I've always loved Joan Fontaine and felt that maybe she'd be around forever, if for no other reason than to outlive her sister.
Much as I love both Fontaine and de Havilland, I always preferred the younger, seemingly more fragile and angular star. I share that seemingly distinctive western interest in sister stars and understand that particular fascination with multiple female siblings seen in the silent era's Pickfords, Gishes, Talmadges, Mason/Flugrath/Dana, Mersereau and Marshes, amongst others, in Classical Hollywood's Lanes and Fontaine/de Havilland and today's-- Fannings, Olsens and even Kardashians. As a sisterless child, I look on wistfully from afar at the idea of feminine closeness yet difference such stars offer, even as I recognize how these two were unique in their open mutual dislike of each other. Such hatred has always seemed incongruous coming from these gentle, delicate and even fragile figures, but perhaps that added to their appeal. Certainly anybody who survives into their 90s, reaches the height of stardom cannot be weak--images are, of course, notoriously deceptive and seductive.
Fontaine's beauty and delicacy--as a figure, performer and presence--embodied the apex of a certain Hollywood glamour. Astoundingly lovely, this amazing performer had her own unique screen presence that will never be forgotten. With her departure--as she wanted it, evidently, quietly, alone and in her sleep--we lose yet another tie to Classical Hollywood. Of the adult performers of the 1930s, I can only think of two--Luise Rainer and, of course, Olivia de Havilland--who are still with us. Fontaine's parting seems all the more threatening as it represents the end of this last great sister act and points to the inevitability that soon, all the major adult figures of the 1930s and 1940s will be gone. In my early teens I could still meet the very old stars of the silent era--figures like Lillian Gish who worked at Biograph, representing an era of Trust Companies and the one- and split-reel programme. The entire history of cinema was somehow still present within living memory but over the last two decades, those last survivors have gone, and with them the stars of the 1930s and 40s. Even the child stars like Baby Peggy are now in their 90s. Where I once stood in front of Lillian Gish as an adolescent, asking for her autograph, I last year stood in front of Baby Peggy and shook her hand--a child star who may now be the last link to the silent era and almost certainly is the last person alive who was captured on film in the 1910s.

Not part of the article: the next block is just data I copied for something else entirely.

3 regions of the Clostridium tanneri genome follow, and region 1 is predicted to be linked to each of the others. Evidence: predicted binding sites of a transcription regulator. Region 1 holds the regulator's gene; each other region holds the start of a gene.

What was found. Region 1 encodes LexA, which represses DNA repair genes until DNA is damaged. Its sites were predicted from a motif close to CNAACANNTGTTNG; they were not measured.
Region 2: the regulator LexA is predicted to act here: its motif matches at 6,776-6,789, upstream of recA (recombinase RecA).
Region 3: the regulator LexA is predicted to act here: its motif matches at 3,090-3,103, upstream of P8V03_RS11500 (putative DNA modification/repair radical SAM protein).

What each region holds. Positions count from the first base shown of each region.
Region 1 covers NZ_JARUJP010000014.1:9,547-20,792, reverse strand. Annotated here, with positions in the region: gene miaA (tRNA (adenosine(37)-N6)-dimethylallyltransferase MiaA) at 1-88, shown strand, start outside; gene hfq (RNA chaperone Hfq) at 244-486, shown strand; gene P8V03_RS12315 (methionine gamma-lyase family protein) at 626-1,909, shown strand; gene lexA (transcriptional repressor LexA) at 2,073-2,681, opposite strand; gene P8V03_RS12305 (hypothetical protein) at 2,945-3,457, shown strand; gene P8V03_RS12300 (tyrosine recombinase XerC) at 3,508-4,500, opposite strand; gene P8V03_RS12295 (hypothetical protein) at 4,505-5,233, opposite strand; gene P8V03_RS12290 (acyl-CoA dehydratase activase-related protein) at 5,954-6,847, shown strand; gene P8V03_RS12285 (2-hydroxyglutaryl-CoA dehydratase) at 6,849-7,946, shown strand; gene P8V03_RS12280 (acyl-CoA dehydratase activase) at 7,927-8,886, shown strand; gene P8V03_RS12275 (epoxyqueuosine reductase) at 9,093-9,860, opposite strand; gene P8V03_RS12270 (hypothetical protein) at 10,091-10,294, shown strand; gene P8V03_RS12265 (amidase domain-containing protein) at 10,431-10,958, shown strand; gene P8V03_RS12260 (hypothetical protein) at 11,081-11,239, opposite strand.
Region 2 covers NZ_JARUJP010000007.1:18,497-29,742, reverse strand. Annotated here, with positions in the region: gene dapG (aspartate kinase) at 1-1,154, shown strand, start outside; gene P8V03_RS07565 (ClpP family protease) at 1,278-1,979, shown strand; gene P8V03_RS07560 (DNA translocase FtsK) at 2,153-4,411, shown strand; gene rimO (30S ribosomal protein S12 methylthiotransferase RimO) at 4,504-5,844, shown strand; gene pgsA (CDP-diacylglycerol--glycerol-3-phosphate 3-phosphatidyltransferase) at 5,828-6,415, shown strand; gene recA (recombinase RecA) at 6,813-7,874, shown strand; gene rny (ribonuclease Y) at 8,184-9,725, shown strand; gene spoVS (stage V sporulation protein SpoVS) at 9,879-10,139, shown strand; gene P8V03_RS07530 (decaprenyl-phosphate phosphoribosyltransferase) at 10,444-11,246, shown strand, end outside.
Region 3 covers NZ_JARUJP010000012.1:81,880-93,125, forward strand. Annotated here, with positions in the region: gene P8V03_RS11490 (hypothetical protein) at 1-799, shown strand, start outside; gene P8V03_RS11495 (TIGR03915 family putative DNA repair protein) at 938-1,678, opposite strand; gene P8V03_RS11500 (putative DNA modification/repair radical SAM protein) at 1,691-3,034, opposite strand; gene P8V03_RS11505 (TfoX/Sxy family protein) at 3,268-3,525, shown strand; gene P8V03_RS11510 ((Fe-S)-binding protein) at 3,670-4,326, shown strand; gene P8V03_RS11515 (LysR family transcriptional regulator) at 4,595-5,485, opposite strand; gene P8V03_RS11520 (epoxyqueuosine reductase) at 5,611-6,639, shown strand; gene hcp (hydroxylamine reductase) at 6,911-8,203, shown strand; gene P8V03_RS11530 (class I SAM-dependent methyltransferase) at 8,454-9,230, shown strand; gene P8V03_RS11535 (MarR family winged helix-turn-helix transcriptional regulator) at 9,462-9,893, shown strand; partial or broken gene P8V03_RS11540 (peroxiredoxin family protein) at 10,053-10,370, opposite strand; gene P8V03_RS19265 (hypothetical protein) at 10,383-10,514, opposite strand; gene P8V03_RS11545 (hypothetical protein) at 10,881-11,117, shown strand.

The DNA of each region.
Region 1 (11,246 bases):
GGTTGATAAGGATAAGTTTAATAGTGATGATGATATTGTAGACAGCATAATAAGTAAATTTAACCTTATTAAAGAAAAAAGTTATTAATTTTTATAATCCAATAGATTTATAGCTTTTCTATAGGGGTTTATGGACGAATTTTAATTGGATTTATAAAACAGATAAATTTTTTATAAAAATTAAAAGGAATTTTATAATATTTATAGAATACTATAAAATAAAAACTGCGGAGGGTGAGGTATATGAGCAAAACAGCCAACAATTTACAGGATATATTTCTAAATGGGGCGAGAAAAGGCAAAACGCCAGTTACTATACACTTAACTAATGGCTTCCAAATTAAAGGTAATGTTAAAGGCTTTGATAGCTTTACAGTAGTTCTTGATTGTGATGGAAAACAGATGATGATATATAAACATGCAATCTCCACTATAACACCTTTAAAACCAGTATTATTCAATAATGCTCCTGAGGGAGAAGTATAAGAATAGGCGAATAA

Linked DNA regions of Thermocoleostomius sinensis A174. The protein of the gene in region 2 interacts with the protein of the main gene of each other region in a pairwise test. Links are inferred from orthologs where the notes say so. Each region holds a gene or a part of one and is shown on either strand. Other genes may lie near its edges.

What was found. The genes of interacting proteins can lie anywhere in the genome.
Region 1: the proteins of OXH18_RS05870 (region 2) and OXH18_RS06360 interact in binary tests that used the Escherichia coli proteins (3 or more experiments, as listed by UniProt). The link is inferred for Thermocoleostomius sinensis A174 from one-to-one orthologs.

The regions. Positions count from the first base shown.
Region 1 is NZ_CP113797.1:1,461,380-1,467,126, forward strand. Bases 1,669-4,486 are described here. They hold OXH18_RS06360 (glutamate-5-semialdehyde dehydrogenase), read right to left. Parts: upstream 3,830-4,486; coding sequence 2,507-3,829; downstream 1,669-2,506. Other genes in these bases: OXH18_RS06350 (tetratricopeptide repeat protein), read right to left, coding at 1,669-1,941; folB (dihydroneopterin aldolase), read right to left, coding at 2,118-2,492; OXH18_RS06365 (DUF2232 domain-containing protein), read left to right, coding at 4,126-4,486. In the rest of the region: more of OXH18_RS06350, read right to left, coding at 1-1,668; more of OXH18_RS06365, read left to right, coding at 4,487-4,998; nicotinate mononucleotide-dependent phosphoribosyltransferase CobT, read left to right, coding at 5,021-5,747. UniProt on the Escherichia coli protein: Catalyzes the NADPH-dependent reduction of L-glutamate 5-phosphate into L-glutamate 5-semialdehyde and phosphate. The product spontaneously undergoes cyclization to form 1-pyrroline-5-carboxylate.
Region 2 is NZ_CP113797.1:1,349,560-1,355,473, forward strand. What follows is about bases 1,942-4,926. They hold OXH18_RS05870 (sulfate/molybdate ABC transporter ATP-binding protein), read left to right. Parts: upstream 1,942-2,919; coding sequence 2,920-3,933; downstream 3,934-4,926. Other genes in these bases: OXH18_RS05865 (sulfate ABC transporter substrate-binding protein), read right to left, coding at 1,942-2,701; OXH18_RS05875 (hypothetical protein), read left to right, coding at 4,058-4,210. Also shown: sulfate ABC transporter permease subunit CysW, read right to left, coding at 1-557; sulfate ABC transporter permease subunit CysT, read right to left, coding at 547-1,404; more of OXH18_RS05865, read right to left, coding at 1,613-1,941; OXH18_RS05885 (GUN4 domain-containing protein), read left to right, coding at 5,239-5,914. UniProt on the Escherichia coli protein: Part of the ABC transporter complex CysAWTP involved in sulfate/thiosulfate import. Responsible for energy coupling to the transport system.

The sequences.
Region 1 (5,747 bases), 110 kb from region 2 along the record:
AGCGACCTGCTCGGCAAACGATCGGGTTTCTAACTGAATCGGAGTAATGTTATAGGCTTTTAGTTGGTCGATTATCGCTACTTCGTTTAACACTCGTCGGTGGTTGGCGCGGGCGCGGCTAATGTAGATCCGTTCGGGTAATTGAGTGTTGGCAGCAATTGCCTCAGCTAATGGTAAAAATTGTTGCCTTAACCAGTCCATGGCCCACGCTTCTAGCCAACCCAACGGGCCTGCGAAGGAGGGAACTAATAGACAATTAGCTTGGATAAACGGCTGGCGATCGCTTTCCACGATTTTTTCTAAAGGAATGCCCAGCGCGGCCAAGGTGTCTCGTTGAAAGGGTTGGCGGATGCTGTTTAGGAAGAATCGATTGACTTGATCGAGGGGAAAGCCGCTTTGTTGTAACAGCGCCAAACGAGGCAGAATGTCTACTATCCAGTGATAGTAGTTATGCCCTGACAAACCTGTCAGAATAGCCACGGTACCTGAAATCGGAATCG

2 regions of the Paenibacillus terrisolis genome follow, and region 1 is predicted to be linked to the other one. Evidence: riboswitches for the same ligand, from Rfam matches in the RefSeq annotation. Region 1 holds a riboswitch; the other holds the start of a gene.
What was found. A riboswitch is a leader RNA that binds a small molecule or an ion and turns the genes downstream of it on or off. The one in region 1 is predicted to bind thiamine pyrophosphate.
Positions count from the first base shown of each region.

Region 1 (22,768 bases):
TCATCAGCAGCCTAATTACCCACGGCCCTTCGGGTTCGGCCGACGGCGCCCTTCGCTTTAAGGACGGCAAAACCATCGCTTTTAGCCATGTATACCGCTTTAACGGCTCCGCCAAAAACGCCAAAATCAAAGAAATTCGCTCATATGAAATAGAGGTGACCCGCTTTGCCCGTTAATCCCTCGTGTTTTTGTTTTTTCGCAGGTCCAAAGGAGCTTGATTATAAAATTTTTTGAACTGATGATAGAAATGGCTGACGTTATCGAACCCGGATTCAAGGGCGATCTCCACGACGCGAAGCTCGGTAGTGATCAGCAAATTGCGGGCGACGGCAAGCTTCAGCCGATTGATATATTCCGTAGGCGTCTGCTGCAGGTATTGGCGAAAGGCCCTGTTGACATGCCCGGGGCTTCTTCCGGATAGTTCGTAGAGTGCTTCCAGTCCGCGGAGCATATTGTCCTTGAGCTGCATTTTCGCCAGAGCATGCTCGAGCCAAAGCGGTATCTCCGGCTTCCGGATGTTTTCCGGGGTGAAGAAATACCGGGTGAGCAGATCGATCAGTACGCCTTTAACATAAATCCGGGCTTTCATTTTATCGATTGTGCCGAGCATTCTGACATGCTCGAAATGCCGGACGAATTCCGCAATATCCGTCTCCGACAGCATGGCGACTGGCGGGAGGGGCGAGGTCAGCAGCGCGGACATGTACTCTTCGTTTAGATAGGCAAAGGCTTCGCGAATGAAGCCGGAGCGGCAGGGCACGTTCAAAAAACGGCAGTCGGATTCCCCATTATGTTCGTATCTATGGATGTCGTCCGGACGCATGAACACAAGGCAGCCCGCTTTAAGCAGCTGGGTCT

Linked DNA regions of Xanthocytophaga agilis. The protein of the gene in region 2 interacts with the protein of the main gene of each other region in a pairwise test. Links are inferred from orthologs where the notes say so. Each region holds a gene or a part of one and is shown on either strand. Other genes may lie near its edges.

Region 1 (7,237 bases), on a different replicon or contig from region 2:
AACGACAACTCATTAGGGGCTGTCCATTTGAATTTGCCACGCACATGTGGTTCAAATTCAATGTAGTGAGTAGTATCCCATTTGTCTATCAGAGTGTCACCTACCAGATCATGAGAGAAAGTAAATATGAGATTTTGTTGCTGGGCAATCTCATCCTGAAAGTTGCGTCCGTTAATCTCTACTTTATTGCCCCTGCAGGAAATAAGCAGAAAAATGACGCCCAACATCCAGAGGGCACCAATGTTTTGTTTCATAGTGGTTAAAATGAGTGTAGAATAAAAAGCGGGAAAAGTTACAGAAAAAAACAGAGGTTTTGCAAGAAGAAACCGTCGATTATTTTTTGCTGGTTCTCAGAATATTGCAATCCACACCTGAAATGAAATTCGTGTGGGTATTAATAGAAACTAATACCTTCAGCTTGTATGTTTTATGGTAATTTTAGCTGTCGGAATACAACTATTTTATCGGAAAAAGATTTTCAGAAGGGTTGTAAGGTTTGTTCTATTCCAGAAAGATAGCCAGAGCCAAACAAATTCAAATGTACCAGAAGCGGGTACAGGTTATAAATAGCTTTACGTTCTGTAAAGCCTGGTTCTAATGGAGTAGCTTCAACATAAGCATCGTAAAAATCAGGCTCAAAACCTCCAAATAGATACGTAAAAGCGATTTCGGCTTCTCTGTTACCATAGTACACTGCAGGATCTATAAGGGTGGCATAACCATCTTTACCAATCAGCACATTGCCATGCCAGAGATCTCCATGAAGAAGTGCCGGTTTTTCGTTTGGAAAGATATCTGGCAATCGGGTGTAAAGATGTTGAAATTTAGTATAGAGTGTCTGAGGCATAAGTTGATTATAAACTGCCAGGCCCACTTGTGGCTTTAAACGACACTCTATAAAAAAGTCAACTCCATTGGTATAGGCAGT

So farewell Joan Fontaine. I always thought you were underrated as a star and as a beauty, not that that mattered to you then or now.
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